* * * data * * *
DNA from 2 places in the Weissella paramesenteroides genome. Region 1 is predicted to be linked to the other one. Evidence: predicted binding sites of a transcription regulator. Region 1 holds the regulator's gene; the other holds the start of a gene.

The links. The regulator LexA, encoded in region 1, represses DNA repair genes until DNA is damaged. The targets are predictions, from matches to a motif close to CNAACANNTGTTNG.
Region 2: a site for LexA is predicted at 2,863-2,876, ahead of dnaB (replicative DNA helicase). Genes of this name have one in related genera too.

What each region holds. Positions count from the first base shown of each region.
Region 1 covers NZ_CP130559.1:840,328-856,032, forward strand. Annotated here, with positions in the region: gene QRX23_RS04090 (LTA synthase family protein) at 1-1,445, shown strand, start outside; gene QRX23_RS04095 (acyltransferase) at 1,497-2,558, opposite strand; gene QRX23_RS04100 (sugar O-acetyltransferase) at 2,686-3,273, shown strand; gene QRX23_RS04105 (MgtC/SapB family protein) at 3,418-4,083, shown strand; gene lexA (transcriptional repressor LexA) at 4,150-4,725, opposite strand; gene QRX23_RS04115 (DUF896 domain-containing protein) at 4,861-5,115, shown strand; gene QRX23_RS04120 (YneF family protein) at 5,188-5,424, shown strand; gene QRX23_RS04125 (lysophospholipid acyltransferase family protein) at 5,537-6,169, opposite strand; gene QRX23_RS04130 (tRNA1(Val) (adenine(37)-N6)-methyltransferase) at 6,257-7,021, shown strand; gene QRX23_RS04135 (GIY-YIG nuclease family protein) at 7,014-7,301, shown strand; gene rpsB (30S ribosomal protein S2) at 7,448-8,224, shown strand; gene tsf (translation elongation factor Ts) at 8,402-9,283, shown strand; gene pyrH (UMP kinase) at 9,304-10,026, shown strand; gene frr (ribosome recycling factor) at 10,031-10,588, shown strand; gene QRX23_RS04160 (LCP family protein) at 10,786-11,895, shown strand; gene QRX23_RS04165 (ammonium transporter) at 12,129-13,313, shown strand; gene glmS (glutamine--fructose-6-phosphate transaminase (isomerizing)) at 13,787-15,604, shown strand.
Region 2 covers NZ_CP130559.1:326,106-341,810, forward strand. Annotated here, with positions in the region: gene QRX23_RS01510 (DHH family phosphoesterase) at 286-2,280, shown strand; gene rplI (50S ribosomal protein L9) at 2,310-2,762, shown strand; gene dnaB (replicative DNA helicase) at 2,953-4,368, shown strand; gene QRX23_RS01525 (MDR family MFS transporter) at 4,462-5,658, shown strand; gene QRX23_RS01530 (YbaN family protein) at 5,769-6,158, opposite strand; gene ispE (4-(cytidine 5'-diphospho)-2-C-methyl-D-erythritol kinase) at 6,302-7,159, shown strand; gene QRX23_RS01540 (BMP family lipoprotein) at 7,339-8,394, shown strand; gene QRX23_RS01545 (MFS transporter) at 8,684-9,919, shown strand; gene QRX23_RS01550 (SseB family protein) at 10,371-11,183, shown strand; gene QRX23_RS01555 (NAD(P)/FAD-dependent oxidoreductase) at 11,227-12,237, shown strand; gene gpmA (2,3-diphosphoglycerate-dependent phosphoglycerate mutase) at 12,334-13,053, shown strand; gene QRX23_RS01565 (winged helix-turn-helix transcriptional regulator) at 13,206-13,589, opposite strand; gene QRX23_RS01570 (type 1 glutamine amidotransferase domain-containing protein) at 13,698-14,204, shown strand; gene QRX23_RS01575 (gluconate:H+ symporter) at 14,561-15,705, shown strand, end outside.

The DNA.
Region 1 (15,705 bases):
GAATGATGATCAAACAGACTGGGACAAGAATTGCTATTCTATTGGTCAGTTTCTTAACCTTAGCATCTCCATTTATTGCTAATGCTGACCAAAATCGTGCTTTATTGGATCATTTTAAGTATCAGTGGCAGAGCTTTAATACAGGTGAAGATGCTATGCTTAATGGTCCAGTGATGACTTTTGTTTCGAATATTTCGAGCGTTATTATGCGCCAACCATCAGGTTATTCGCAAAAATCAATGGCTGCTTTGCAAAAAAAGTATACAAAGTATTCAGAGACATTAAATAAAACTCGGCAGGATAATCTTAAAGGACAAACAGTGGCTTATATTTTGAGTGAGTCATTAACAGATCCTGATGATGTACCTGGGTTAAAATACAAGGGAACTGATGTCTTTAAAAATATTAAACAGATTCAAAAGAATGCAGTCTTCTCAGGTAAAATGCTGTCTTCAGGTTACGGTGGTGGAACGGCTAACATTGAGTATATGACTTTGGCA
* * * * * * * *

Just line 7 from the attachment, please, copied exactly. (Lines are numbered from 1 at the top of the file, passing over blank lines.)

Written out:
The DNA.